I can't go with that. It's been present in human history (notably in its negative sense) from when we started keeping any kind of records. The flip side is "xenophobia," or "racism," etc. We know that children imprint very early on the appearance of their caregivers, for instance.

Having been well outside the normal range in height growing up made that really obvious to me. On the one hand, I was excluded by the kids my own age and on the other always felt more comfortable with adults and older kids. Similarly, children are proverbially cruel to those who are different -- the handicapped, most obviously.

The development of spoken language just builds on the same mechanism by abstracting "this person thinks like me" in place of appearance. We've built social mechanisms to extend that to "people are like me" or "animals are like me," and in extremis, "everything is like me."

By D. C. Sessions (not verified) on 14 May 2009 #permalink

DC: You are not saying anything here that contradicts what I say in the paragraph you quote from. What you need to do is to consider kin recognition at the detailed level. You need to specify your argument a lot more.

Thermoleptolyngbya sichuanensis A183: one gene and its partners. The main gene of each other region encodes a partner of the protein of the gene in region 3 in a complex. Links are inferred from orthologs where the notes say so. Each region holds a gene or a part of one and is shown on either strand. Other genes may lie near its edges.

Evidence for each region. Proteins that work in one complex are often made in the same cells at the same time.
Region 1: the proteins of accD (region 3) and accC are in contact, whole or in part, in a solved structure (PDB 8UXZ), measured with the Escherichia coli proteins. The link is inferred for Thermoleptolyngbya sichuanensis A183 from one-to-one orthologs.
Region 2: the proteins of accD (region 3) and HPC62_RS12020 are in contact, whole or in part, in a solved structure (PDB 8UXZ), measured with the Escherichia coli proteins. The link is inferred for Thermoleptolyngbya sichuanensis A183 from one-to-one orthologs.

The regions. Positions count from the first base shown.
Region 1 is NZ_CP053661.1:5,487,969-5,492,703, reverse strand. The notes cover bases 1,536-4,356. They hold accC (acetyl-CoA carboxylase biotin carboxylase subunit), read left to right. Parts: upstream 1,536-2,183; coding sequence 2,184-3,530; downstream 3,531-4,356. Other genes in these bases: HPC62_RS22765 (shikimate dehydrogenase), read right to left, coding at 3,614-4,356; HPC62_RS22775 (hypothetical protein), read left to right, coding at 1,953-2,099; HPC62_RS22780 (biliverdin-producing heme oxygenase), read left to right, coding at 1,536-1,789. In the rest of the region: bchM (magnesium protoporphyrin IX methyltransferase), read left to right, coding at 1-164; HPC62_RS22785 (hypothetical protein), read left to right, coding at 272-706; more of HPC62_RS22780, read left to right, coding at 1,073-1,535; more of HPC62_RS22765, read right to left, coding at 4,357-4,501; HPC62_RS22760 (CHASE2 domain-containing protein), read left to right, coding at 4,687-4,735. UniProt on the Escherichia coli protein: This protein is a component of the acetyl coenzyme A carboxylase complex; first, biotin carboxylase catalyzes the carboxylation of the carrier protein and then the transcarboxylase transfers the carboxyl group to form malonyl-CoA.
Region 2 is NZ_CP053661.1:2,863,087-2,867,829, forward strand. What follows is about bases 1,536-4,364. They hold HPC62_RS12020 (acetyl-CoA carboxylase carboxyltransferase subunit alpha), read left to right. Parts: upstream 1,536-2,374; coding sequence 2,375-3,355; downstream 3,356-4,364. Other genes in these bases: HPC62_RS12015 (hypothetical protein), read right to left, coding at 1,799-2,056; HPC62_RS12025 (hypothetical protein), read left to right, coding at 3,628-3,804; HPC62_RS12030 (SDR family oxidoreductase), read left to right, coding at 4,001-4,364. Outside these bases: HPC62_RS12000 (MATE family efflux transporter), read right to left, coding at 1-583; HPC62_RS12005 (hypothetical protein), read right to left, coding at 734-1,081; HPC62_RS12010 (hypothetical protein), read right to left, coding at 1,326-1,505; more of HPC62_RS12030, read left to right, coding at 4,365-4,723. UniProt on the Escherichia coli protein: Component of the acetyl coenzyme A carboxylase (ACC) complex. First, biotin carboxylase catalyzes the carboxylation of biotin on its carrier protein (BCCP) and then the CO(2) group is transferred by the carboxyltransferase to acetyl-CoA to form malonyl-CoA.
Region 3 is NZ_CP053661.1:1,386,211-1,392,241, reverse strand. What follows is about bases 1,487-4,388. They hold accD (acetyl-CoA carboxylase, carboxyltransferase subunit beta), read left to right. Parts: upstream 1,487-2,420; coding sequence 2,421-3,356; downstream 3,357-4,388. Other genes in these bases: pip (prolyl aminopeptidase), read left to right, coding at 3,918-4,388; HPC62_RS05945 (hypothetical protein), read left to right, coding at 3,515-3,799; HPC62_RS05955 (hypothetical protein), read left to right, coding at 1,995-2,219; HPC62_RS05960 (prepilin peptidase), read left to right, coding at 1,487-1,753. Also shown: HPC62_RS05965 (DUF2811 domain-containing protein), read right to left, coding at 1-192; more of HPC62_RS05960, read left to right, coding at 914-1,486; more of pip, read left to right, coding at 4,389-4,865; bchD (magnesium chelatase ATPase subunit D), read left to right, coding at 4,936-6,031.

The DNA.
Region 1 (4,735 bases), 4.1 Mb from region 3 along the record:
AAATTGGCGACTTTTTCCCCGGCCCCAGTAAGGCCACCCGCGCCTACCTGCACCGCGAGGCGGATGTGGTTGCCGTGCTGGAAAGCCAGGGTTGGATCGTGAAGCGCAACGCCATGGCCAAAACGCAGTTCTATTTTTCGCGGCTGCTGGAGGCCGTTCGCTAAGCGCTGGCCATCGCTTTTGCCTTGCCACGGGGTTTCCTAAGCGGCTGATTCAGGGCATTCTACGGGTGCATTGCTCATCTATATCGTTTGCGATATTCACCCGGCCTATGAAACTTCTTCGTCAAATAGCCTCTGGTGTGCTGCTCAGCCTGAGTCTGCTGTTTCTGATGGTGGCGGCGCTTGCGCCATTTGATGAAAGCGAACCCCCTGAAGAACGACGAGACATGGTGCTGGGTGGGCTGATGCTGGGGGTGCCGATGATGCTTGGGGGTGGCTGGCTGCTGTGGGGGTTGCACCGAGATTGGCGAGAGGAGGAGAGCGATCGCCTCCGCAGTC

You are not saying anything here that contradicts what I say in the paragraph you quote from.

Wouldn't dream of it -- more like elaboration.

By D. C. Sessions (not verified) on 14 May 2009 #permalink

Of course! But I think we can and should elaborate on the details. (Oh, and my assertion could be totally wrong .... so few people actually do ever throw themselves on the hand grenade... they could all be crazy people...)

BTW I'm sitting here on the side of the road in the northern twin cities, in the car, using a randomly chosen wireless network. It's called "lynksys" or something.

Heroic, hazardous, and potentially fatal actions may pay off as a personal style. The daredevil habit often brings admiration. As the saying goes: 'Women want to be with you; men want to be you'. If you earn the Metal of Honor and live, most don't, protocol demands that every uniformed service member, without regard to service or rank, salute you. You enter a room wearing the metal and generals are obliged to stand and render honors. Heady stuff for a private.

If things go too far wrong and you end up dead your reputation and the admiration outlives you. Throw yourself on a grenade and your a candidate for The Metal of Honor. Heroic action is a way of gaining status and avoiding anonymity.